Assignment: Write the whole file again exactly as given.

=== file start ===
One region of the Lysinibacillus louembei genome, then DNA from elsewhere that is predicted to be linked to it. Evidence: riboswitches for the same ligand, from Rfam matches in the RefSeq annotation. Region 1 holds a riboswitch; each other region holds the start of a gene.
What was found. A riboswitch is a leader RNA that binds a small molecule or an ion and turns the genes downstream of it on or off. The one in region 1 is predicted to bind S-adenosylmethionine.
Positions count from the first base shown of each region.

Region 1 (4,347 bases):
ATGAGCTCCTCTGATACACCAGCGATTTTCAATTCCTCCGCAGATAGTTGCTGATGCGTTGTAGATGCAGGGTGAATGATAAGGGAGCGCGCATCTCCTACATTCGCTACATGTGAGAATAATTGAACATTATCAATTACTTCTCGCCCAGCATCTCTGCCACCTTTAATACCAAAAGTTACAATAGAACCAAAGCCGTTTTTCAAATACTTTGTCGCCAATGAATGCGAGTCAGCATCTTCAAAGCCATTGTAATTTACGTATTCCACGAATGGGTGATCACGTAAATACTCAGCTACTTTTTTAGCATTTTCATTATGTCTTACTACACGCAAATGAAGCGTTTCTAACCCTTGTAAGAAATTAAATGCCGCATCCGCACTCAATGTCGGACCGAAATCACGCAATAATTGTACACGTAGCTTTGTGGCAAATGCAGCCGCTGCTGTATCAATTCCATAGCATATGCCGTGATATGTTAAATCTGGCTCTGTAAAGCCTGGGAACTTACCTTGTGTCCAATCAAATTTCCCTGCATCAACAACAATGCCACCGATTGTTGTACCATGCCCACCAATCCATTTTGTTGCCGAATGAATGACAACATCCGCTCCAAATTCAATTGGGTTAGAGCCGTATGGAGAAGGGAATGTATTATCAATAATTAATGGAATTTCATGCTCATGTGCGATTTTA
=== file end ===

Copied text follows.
One region of the Lysinibacillus louembei genome, then DNA from elsewhere that is predicted to be linked to it. Evidence: riboswitches for the same ligand, from Rfam matches in the RefSeq annotation. Region 1 holds a riboswitch; each other region holds the start of a gene.
What was found. A riboswitch is a leader RNA that binds a small molecule or an ion and turns the genes downstream of it on or off. The one in region 1 is predicted to bind S-adenosylmethionine.
Positions count from the first base shown of each region.

Region 1 (4,347 bases):
ATGAGCTCCTCTGATACACCAGCGATTTTCAATTCCTCCGCAGATAGTTGCTGATGCGTTGTAGATGCAGGGTGAATGATAAGGGAGCGCGCATCTCCTACATTCGCTACATGTGAGAATAATTGAACATTATCAATTACTTCTCGCCCAGCATCTCTGCCACCTTTAATACCAAAAGTTACAATAGAACCAAAGCCGTTTTTCAAATACTTTGTCGCCAATGAATGCGAGTCAGCATCTTCAAAGCCATTGTAATTTACGTATTCCACGAATGGGTGATCACGTAAATACTCAGCTACTTTTTTAGCATTTTCATTATGTCTTACTACACGCAAATGAAGCGTTTCTAACCCTTGTAAGAAATTAAATGCCGCATCCGCACTCAATGTCGGACCGAAATCACGCAATAATTGTACACGTAGCTTTGTGGCAAATGCAGCCGCTGCTGTATCAATTCCATAGCATATGCCGTGATATGTTAAATCTGGCTCTGTAAAGCCTGGGAACTTACCTTGTGTCCAATCAAATTTCCCTGCATCAACAACAATGCCACCGATTGTTGTACCATGCCCACCAATCCATTTTGTTGCCGAATGAATGACAACATCCGCTCCAAATTCAATTGGGTTAGAGCCGTATGGAGAAGGGAATGTATTATCAATAATTAATGGAATTTCATGCTCATGTGCGATTTTA